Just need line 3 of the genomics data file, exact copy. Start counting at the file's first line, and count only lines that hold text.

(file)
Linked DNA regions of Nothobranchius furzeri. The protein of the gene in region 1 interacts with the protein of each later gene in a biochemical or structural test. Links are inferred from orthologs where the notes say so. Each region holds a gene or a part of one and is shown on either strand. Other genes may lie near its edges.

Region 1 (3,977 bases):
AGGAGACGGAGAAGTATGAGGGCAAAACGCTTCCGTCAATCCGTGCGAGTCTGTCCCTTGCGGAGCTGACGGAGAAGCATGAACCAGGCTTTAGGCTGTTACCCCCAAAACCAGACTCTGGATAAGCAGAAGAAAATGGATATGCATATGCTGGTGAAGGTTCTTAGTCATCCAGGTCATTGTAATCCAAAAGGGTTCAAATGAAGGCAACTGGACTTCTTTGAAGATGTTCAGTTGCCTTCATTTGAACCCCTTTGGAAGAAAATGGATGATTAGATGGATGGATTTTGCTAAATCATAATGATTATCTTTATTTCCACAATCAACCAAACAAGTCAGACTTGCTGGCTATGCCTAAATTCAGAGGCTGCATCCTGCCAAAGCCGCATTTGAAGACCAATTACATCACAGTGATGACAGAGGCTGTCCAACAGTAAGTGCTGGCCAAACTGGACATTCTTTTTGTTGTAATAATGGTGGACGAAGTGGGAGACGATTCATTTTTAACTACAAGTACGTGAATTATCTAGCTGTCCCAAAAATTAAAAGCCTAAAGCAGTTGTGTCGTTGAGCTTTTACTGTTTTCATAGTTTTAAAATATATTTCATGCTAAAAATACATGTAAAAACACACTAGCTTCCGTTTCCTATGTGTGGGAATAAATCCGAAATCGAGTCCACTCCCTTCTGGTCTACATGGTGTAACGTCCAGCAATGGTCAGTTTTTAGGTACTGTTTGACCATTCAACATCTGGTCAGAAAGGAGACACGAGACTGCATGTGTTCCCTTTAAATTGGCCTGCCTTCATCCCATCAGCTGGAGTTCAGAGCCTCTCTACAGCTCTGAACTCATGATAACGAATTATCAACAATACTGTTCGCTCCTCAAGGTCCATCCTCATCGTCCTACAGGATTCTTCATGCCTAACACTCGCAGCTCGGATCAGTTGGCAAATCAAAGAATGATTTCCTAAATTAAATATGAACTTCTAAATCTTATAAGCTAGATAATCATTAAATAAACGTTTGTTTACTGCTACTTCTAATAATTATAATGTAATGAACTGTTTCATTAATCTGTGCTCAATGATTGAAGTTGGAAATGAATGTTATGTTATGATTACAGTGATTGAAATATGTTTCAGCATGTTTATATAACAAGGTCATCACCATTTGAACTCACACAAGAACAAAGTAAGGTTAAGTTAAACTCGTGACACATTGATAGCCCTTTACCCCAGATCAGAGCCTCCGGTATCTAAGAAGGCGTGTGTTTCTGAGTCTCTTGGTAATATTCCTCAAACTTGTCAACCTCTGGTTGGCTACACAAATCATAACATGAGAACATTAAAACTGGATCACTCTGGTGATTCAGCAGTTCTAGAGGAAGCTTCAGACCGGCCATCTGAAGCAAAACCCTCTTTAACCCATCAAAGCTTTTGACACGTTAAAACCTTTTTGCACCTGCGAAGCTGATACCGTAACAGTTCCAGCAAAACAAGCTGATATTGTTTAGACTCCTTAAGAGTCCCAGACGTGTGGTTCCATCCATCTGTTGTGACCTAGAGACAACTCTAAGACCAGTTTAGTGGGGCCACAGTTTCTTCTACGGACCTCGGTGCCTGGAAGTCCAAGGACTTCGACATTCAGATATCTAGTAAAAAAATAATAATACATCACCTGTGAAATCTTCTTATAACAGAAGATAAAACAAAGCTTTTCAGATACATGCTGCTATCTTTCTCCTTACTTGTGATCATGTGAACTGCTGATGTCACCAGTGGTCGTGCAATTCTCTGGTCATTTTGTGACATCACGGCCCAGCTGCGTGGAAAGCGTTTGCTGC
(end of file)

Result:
AGGAGACGGAGAAGTATGAGGGCAAAACGCTTCCGTCAATCCGTGCGAGTCTGTCCCTTGCGGAGCTGACGGAGAAGCATGAACCAGGCTTTAGGCTGTTACCCCCAAAACCAGACTCTGGATAAGCAGAAGAAAATGGATATGCATATGCTGGTGAAGGTTCTTAGTCATCCAGGTCATTGTAATCCAAAAGGGTTCAAATGAAGGCAACTGGACTTCTTTGAAGATGTTCAGTTGCCTTCATTTGAACCCCTTTGGAAGAAAATGGATGATTAGATGGATGGATTTTGCTAAATCATAATGATTATCTTTATTTCCACAATCAACCAAACAAGTCAGACTTGCTGGCTATGCCTAAATTCAGAGGCTGCATCCTGCCAAAGCCGCATTTGAAGACCAATTACATCACAGTGATGACAGAGGCTGTCCAACAGTAAGTGCTGGCCAAACTGGACATTCTTTTTGTTGTAATAATGGTGGACGAAGTGGGAGACGATTCATTTTTAACTACAAGTACGTGAATTATCTAGCTGTCCCAAAAATTAAAAGCCTAAAGCAGTTGTGTCGTTGAGCTTTTACTGTTTTCATAGTTTTAAAATATATTTCATGCTAAAAATACATGTAAAAACACACTAGCTTCCGTTTCCTATGTGTGGGAATAAATCCGAAATCGAGTCCACTCCCTTCTGGTCTACATGGTGTAACGTCCAGCAATGGTCAGTTTTTAGGTACTGTTTGACCATTCAACATCTGGTCAGAAAGGAGACACGAGACTGCATGTGTTCCCTTTAAATTGGCCTGCCTTCATCCCATCAGCTGGAGTTCAGAGCCTCTCTACAGCTCTGAACTCATGATAACGAATTATCAACAATACTGTTCGCTCCTCAAGGTCCATCCTCATCGTCCTACAGGATTCTTCATGCCTAACACTCGCAGCTCGGATCAGTTGGCAAATCAAAGAATGATTTCCTAAATTAAATATGAACTTCTAAATCTTATAAGCTAGATAATCATTAAATAAACGTTTGTTTACTGCTACTTCTAATAATTATAATGTAATGAACTGTTTCATTAATCTGTGCTCAATGATTGAAGTTGGAAATGAATGTTATGTTATGATTACAGTGATTGAAATATGTTTCAGCATGTTTATATAACAAGGTCATCACCATTTGAACTCACACAAGAACAAAGTAAGGTTAAGTTAAACTCGTGACACATTGATAGCCCTTTACCCCAGATCAGAGCCTCCGGTATCTAAGAAGGCGTGTGTTTCTGAGTCTCTTGGTAATATTCCTCAAACTTGTCAACCTCTGGTTGGCTACACAAATCATAACATGAGAACATTAAAACTGGATCACTCTGGTGATTCAGCAGTTCTAGAGGAAGCTTCAGACCGGCCATCTGAAGCAAAACCCTCTTTAACCCATCAAAGCTTTTGACACGTTAAAACCTTTTTGCACCTGCGAAGCTGATACCGTAACAGTTCCAGCAAAACAAGCTGATATTGTTTAGACTCCTTAAGAGTCCCAGACGTGTGGTTCCATCCATCTGTTGTGACCTAGAGACAACTCTAAGACCAGTTTAGTGGGGCCACAGTTTCTTCTACGGACCTCGGTGCCTGGAAGTCCAAGGACTTCGACATTCAGATATCTAGTAAAAAAATAATAATACATCACCTGTGAAATCTTCTTATAACAGAAGATAAAACAAAGCTTTTCAGATACATGCTGCTATCTTTCTCCTTACTTGTGATCATGTGAACTGCTGATGTCACCAGTGGTCGTGCAATTCTCTGGTCATTTTGTGACATCACGGCCCAGCTGCGTGGAAAGCGTTTGCTGC